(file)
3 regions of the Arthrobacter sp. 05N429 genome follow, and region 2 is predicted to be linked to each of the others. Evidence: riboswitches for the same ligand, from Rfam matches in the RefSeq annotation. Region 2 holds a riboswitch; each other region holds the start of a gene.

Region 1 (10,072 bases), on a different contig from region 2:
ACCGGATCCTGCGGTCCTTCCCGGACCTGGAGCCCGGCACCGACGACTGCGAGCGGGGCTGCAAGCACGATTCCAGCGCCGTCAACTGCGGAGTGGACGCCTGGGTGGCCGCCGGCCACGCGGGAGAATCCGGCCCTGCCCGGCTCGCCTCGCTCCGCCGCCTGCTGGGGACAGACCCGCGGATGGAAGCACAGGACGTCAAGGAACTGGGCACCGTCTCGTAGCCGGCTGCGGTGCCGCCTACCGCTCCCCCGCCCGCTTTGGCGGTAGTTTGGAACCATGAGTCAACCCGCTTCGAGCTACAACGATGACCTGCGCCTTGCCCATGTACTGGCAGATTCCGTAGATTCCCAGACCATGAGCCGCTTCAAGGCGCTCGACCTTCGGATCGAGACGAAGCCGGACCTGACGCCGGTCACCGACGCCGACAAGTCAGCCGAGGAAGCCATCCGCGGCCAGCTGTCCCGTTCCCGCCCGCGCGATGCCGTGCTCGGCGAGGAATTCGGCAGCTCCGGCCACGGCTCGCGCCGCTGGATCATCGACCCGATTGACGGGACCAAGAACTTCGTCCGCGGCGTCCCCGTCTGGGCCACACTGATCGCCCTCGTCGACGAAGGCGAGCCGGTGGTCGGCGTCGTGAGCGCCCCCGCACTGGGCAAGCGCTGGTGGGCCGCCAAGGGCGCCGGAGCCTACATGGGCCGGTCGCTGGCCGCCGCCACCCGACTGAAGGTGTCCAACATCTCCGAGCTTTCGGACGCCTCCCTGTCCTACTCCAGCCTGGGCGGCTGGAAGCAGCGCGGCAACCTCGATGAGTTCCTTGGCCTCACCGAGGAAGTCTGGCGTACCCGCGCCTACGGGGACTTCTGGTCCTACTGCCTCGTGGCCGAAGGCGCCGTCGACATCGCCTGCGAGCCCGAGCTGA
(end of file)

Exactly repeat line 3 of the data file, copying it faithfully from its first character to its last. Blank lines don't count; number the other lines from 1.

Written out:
ACCGGATCCTGCGGTCCTTCCCGGACCTGGAGCCCGGCACCGACGACTGCGAGCGGGGCTGCAAGCACGATTCCAGCGCCGTCAACTGCGGAGTGGACGCCTGGGTGGCCGCCGGCCACGCGGGAGAATCCGGCCCTGCCCGGCTCGCCTCGCTCCGCCGCCTGCTGGGGACAGACCCGCGGATGGAAGCACAGGACGTCAAGGAACTGGGCACCGTCTCGTAGCCGGCTGCGGTGCCGCCTACCGCTCCCCCGCCCGCTTTGGCGGTAGTTTGGAACCATGAGTCAACCCGCTTCGAGCTACAACGATGACCTGCGCCTTGCCCATGTACTGGCAGATTCCGTAGATTCCCAGACCATGAGCCGCTTCAAGGCGCTCGACCTTCGGATCGAGACGAAGCCGGACCTGACGCCGGTCACCGACGCCGACAAGTCAGCCGAGGAAGCCATCCGCGGCCAGCTGTCCCGTTCCCGCCCGCGCGATGCCGTGCTCGGCGAGGAATTCGGCAGCTCCGGCCACGGCTCGCGCCGCTGGATCATCGACCCGATTGACGGGACCAAGAACTTCGTCCGCGGCGTCCCCGTCTGGGCCACACTGATCGCCCTCGTCGACGAAGGCGAGCCGGTGGTCGGCGTCGTGAGCGCCCCCGCACTGGGCAAGCGCTGGTGGGCCGCCAAGGGCGCCGGAGCCTACATGGGCCGGTCGCTGGCCGCCGCCACCCGACTGAAGGTGTCCAACATCTCCGAGCTTTCGGACGCCTCCCTGTCCTACTCCAGCCTGGGCGGCTGGAAGCAGCGCGGCAACCTCGATGAGTTCCTTGGCCTCACCGAGGAAGTCTGGCGTACCCGCGCCTACGGGGACTTCTGGTCCTACTGCCTCGTGGCCGAAGGCGCCGTCGACATCGCCTGCGAGCCCGAGCTGA